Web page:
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Glucose-lowering effect of whey protein depends upon clinical characteristics of patients with type 2 diabetes
  1. Rogelio U Almario1,
  2. Wendy M Buchan2,
  3. David M Rocke3,4,
  4. Sidika E Karakas1,5
  1. 1Division of Endocrinology, Diabetes and Metabolism, Department of Internal Medicine, The University Of California at Davis, Sacramento, California, USA
  2. 2Department of Family and Consumer Sciences, University of Sacramento, Sacramento, California, USA
  3. 3Division of Biostatistics, Department of Public Health Sciences, University of California, Davis, California, USA
  4. 4Department of Biomedical Engineering, University of California, Davis, California, USA
  5. 5Department of Veterans Affairs Northern California Health Care System, Sacramento, California, USA
  1. Correspondence to Dr Sidika E Karakas, 4150 V. Street,Sacramento, CA 95817; sekarakas{at}ucdavis.edu

Abstract

Objective Whey protein (WP) intake has been shown to reduce postprandial glycemia. Majority of WP research in type 2 diabetes (T2DM) involved acute challenge or weight loss studies. It is not known if WP supplementation can provide sustained glucose lowering. Our goal was to investigate the effects of WP on glycemia comprehensively by using continuous glucose monitoring (CGM) while avoiding the confounding effects of variable food intake through controlled feeding.

Research design and methods This double-blinded and placebo (PL)-controlled study included 22 patients with T2DM patients (11 male, 11 female; age 57.1±12.6 years) on diet or metformin monotherapy. First, one serving (21 g) of WP was compared with PL in parallel-armed acute challenge studies. Next, in a crossover design, each patient underwent CGM twice, over 2 consecutive weeks, 3.5 days each week. Identical diets were provided by the study during both CGM periods. During the first CGM, one serving of either WP or PL was consumed before breakfast and another before dinner. During the second CGM, participants switched to the alternate supplement. Order of the supplements was randomized.

Results During acute challenge studies, WP stimulated insulin and glucagon-like peptide (GLP)-1 secretion; suppressed ghrelin (all p<0.05), while PL had no effect. During CGM, glucose response to WP varied depending on the baseline characteristics of the patients. When evaluated using linear regression, the most predictive baseline variables were body mass index (BMI) (p=0.0006), triglycerides (p=8.3×10−5) and GLP-1 (p=0.006). Lower BMI, triglyceride and GLP-1 predicted decreased glucose levels on WP. Obesity, hypertriglyceridemia and high fasting GLP-1 concentrations predicted increased glucose levels.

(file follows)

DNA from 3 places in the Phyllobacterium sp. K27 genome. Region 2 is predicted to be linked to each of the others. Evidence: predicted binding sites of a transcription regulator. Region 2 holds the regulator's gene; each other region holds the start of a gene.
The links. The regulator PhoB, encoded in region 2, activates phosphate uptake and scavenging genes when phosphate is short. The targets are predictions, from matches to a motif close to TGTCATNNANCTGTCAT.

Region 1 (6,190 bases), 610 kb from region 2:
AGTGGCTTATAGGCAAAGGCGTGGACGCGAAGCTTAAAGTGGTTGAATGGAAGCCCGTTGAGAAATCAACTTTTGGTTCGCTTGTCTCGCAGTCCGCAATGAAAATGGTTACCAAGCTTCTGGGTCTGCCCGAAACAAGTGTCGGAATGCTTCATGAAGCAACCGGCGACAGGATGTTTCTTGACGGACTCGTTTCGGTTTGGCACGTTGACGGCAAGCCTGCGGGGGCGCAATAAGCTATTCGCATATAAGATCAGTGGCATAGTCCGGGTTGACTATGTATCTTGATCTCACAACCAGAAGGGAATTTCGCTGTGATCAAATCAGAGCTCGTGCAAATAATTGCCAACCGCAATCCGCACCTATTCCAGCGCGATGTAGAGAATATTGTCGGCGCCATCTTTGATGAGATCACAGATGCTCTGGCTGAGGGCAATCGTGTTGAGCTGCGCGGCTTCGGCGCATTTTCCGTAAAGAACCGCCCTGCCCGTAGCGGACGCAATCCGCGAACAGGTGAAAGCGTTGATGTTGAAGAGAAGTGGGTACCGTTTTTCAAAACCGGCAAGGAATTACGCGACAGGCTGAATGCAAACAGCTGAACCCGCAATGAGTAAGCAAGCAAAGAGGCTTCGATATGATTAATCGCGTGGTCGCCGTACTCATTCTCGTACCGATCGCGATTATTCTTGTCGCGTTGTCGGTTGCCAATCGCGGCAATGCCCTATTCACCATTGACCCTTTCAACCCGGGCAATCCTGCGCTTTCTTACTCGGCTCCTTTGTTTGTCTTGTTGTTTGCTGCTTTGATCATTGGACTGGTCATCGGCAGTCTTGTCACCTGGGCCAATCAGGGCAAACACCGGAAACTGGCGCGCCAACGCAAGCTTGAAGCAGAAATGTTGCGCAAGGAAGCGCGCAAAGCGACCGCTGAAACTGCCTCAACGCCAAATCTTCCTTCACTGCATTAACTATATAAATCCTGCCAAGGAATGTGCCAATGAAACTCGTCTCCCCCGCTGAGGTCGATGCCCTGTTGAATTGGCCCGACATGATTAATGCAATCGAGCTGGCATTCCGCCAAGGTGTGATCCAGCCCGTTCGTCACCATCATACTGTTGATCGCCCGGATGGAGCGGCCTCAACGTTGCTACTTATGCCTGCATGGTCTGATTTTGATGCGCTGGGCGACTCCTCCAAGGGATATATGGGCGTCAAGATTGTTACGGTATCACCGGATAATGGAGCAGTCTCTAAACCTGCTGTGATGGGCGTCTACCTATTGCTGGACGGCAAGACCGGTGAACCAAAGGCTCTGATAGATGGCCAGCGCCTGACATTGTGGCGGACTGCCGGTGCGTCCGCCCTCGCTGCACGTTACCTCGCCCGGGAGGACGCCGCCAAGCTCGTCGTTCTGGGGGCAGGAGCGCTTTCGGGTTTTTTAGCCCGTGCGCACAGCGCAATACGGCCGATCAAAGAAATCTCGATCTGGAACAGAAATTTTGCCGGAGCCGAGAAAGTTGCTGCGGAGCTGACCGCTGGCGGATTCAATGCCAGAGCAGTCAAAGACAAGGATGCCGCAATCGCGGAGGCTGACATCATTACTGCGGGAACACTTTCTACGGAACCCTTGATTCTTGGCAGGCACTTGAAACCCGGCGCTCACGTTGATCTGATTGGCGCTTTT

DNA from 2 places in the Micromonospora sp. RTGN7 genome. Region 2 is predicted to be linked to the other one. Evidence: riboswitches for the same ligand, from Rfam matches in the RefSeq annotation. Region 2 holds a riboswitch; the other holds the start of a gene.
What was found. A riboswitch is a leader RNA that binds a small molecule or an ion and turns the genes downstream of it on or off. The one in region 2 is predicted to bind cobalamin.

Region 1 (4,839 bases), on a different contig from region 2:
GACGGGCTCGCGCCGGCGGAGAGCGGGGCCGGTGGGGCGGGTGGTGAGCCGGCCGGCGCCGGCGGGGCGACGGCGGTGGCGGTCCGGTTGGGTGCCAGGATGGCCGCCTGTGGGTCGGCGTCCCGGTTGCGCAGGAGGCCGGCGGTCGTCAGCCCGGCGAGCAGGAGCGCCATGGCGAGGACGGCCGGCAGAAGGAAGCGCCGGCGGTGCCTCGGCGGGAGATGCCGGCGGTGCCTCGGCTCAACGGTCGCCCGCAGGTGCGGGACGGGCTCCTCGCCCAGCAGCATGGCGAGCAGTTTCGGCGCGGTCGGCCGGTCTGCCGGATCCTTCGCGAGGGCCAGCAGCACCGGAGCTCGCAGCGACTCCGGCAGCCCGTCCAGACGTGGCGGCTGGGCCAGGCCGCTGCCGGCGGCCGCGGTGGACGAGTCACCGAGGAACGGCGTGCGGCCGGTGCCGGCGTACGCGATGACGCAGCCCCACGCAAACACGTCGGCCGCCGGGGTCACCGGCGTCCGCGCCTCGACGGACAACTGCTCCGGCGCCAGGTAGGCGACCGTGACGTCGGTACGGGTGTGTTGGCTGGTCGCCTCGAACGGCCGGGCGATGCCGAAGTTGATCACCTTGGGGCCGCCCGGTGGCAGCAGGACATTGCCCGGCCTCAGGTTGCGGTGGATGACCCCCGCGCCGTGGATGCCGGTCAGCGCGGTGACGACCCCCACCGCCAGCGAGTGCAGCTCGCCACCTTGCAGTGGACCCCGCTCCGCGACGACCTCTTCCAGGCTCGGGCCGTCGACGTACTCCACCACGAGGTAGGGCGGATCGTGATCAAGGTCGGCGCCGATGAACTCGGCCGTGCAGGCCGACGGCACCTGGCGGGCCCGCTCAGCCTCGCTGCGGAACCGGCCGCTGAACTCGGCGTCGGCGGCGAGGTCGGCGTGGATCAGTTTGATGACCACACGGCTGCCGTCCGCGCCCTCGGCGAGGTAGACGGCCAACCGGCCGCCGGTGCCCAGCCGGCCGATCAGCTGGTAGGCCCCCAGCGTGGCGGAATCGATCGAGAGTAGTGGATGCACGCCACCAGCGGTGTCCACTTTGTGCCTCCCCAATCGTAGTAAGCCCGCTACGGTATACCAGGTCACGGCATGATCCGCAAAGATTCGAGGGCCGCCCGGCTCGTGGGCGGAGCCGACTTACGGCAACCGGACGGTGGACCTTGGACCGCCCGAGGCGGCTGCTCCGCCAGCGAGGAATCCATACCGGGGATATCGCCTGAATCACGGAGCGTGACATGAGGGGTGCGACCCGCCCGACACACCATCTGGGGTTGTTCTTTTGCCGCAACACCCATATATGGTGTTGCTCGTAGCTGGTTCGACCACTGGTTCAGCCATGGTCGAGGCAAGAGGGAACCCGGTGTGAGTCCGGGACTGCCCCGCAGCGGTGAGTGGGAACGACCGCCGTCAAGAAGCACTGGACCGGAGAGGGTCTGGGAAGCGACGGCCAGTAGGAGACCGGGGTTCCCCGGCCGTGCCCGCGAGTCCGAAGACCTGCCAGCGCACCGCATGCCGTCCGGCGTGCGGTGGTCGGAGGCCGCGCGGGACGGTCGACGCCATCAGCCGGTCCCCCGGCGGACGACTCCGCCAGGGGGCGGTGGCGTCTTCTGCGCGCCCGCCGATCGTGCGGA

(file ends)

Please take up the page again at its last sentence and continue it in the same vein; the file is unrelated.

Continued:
Conclusions Effects of WP supplementation on glycemia in T2DM depend on the baseline characteristics. Lower body weight, normal triglyceride and lower GLP-1 levels predict glucose lowering. In contrast, obesity, hypertriglyceridemia and high baseline GLP-1 predict increased glucose response.

  • whey protein
  • type 2 diabetes
  • continuous glucose monitoring

This is an Open Access article distributed in accordance with the Creative Commons Attribution Non Commercial (CC BY-NC 4.0) license, which permits others to distribute, remix, adapt, build upon this work non-commercially, and license their derivative works on different terms, provided the original work is properly cited and the use is non-commercial. See: http://creativecommons.org/licenses/by-nc/4.0/

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Footnotes

  • Contributors RUA conducted clinical studies, organized data. WMB designed the controlled feeding menus. DMR planned and carried out the statistical analysis of the data and contributed to the writing and editing of the manuscript. SEK designed the study, supervised the clinical studies and laboratory assays, facilitated collaborations and contributed to data analysis. SEK prepared the manuscript with contributions from all the coauthors. All authors have read and approved the final version of the manuscript. SEK has the primary responsibility for the final content of the article.

  • Funding The study was supported by a grant from the California Dairy Research Foundation to the University of California, Davis, for SEK. The clinical studies were also partly supported by the National Center for Advancing Translational Sciences (NCATS), National Institutes of Health (NIH), through grant #UL1 TR000002. Whey protein and placebo were produced and donated by Glanbia Nutritionals, Twin Falls, Idaho, USA.

  • Competing interests None declared.

  • Patient consent Obtained.

  • Ethics approval Insitutional Review Board (IRB) of the University of California Davis which complies with the Helsinki Declaration as revised in 1983.

  • Provenance and peer review Not commissioned; externally peer reviewed.

  • Data sharing statement This manuscript includes all the data available.

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